An Ottoman Kalkan buckler
Ottoman Empire, 18th to 19th century
Materials: Iron, Brass, Cane, Silk, Fabric, Leather
The ‘Kalkan‘ shields have their origin in the early Mamluk and Ottoman period, in the 16th century. The dome shaped shields with woven cane, iron central boss and fabric cover, were used for defending against sword strikes and enemy arrows. The later examples were smaller making them faster and maneuverable against sword strikes and arrows. They are characteristic for their heavily reinforced iron boss and thick iron bars to provide excellent cover. Some shields were decorated with brass coins, as can be seen on this example.
Many of these shields are believed to be dating from the 16th to 19th century, while most museum examples which are attributed to the 16th and 17th century are usually larger and have more detailed fabric decoration applied. I would suggest that these pieces can be dated safely to the 18th and 19th century, when in the 19th century firearms increasingly changed the way of warfare and slowly caused them to fall out of use.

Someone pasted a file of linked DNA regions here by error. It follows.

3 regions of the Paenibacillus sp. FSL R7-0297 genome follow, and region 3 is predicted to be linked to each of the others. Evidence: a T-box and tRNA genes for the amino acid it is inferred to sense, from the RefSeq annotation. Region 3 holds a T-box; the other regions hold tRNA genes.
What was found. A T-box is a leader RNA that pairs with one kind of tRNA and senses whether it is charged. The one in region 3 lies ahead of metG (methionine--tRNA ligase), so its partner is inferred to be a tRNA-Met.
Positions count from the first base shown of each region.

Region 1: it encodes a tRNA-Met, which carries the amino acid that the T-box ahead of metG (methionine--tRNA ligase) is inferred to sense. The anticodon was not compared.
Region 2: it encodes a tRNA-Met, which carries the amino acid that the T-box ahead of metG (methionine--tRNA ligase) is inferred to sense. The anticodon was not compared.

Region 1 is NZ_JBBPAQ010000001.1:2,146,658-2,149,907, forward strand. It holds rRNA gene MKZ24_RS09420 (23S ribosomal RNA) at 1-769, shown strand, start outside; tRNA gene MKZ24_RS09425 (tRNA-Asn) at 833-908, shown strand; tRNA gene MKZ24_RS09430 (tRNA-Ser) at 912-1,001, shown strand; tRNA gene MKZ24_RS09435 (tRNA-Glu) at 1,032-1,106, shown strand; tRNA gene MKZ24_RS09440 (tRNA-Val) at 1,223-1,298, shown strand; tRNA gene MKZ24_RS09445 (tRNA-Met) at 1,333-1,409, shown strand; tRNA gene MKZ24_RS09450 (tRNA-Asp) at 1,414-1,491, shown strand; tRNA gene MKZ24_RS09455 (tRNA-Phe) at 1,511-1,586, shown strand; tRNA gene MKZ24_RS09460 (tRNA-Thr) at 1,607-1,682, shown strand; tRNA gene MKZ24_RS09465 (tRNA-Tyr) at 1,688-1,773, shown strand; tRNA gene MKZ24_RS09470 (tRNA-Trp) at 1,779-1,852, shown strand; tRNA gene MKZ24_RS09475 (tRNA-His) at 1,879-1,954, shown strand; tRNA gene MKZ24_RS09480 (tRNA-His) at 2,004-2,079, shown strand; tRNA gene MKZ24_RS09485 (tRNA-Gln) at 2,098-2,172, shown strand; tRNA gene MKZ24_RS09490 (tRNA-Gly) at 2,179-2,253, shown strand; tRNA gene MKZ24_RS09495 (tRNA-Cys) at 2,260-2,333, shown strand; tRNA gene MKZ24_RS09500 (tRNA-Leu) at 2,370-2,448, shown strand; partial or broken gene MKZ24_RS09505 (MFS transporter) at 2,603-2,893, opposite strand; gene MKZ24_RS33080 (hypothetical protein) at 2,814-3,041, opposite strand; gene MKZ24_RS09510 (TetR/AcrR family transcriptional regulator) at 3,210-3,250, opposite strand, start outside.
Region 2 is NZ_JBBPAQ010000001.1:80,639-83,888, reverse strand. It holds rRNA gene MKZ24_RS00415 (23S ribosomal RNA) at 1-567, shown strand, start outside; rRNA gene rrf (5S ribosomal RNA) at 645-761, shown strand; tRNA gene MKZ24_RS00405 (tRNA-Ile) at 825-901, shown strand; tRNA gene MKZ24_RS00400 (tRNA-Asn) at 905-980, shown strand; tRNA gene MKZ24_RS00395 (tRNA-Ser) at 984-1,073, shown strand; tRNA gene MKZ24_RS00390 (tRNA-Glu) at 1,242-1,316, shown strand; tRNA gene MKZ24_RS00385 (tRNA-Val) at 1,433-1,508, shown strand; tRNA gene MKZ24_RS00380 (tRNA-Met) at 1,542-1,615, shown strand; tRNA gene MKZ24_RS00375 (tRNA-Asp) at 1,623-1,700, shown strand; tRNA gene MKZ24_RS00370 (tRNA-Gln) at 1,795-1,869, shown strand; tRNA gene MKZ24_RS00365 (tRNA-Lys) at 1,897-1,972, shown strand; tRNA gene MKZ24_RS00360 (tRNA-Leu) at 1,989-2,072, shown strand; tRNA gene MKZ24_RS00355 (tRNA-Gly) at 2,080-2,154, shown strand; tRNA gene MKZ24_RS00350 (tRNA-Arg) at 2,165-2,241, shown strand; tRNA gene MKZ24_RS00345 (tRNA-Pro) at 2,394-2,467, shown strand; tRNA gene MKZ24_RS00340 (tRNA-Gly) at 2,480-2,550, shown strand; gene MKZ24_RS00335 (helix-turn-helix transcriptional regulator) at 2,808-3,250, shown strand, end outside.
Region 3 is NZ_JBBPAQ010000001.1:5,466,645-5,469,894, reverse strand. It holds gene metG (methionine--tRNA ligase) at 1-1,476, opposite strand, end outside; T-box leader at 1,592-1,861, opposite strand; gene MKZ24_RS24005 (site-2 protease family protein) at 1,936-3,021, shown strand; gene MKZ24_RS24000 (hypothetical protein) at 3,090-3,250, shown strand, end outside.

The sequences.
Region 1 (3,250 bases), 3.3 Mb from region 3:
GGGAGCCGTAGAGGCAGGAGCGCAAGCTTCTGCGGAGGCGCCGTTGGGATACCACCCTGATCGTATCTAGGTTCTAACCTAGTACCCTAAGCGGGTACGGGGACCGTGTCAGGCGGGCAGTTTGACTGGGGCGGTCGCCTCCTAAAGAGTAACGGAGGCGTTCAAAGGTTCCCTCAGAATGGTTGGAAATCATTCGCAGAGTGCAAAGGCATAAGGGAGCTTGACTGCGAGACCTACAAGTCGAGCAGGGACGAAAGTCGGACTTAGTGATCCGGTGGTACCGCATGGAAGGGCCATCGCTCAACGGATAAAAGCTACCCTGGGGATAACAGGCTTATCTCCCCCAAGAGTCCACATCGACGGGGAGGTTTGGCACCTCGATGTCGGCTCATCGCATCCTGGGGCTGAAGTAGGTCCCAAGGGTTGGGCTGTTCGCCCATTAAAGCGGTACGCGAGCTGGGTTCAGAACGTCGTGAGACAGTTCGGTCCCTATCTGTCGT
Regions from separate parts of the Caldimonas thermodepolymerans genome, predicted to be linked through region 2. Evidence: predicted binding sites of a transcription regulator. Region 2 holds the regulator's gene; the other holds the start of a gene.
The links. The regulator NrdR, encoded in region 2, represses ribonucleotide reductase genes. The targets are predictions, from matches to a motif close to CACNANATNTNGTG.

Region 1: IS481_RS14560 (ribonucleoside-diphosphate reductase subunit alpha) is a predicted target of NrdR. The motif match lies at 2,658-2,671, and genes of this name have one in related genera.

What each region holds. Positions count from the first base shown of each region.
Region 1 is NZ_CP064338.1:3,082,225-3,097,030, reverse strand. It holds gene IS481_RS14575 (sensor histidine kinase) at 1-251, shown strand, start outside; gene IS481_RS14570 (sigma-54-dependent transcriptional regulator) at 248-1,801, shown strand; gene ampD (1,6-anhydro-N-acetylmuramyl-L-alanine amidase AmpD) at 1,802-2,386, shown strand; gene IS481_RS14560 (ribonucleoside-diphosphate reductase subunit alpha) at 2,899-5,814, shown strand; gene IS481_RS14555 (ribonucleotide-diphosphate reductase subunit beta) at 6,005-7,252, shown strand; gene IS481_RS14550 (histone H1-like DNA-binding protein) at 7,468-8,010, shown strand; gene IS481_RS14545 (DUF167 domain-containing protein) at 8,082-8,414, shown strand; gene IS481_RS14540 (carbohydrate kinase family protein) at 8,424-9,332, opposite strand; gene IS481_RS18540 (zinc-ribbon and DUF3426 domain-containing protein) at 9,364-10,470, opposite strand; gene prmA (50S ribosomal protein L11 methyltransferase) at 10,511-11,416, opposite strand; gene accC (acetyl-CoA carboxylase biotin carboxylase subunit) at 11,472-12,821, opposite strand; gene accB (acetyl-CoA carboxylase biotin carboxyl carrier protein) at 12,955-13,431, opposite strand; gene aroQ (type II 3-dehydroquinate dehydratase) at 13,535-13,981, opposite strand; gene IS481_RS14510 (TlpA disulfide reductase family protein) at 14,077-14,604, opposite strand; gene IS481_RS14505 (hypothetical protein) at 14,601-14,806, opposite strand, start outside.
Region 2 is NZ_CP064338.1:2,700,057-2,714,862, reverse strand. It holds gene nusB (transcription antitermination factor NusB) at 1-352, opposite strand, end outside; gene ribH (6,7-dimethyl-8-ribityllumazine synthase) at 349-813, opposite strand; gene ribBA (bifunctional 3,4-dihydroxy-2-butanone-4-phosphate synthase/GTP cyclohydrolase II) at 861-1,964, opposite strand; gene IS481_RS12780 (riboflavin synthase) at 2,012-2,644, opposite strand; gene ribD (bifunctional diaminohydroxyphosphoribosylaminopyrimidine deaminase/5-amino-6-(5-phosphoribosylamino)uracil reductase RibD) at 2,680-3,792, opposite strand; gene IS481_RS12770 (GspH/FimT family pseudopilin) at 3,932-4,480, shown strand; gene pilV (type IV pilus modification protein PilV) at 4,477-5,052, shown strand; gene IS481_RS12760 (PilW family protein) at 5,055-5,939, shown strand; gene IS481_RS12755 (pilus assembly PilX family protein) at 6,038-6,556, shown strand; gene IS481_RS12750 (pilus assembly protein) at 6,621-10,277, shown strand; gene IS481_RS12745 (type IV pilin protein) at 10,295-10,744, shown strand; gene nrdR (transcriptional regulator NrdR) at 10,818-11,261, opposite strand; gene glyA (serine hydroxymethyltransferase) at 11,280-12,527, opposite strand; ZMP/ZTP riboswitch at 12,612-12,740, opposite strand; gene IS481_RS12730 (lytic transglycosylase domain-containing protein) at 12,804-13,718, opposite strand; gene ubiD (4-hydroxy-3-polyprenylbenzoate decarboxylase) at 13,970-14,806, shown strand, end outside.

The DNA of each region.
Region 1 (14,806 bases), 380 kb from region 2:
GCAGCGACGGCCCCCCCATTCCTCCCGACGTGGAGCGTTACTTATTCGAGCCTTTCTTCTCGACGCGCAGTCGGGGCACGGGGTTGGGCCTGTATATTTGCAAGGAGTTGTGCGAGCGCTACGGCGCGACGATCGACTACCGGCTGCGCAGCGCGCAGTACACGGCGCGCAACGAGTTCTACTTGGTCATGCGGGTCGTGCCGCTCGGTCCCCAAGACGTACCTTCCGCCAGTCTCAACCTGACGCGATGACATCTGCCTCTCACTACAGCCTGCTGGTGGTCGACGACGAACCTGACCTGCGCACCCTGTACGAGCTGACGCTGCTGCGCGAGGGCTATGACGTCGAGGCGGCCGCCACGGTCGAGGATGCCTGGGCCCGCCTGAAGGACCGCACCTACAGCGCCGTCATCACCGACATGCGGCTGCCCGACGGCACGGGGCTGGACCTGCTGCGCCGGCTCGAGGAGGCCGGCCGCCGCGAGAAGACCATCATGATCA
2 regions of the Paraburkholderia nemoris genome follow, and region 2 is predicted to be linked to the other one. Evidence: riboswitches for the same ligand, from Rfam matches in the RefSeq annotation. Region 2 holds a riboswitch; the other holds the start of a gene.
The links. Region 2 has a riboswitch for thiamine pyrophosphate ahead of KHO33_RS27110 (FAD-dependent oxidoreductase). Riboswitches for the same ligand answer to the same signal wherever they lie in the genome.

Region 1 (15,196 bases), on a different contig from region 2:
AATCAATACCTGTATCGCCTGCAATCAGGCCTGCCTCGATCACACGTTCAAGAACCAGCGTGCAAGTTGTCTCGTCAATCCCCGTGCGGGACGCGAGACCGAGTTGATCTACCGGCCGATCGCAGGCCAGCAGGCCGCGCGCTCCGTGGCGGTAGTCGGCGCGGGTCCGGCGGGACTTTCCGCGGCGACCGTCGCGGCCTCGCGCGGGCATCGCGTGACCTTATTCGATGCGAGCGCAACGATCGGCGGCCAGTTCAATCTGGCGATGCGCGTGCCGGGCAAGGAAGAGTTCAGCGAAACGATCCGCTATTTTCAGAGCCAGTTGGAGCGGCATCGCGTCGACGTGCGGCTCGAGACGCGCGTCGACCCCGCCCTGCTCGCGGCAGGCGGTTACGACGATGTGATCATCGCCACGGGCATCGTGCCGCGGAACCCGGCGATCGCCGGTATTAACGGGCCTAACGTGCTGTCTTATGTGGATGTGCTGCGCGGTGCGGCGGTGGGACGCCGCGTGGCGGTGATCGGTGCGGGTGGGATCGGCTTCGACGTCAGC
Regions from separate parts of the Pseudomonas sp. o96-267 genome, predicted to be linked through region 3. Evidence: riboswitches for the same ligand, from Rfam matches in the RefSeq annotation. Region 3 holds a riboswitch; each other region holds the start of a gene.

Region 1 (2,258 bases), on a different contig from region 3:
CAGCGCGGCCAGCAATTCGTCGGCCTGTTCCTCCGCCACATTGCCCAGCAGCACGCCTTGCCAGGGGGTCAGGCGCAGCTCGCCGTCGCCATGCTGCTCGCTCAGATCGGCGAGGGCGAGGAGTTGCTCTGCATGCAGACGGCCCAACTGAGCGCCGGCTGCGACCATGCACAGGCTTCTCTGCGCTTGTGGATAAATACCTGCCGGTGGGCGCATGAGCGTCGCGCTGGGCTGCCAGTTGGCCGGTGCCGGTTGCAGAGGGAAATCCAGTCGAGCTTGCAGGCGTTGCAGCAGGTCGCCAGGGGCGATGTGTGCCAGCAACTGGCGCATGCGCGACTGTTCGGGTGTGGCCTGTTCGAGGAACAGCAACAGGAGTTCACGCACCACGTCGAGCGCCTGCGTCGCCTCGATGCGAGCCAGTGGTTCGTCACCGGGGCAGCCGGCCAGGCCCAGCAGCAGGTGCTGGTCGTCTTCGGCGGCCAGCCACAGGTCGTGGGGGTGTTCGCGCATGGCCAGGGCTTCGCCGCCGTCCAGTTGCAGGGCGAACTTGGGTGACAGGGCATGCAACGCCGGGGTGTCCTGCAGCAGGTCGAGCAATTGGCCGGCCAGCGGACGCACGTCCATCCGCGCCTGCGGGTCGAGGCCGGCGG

A classic type from the period, The shield was made of a series of bend wicker rods which are bend in shape and kept by iron rivets. The cane was covered with a thick fabric in a colorful Turkish pattern and similar layers of steel are holding the central boss. The central piece and the reinforced rim are connected by thick iron bars which are riveted with brass coins used as washers. The back of the buckler has a leather patch and a braided leather strap to hold the shield comfortably. The rest of the inside of the shields cane is covered in fabric.
Good general condition, cleaned, but with patinated rust and worn leather due to age. The leather, fabric and steel is treated and conserved.
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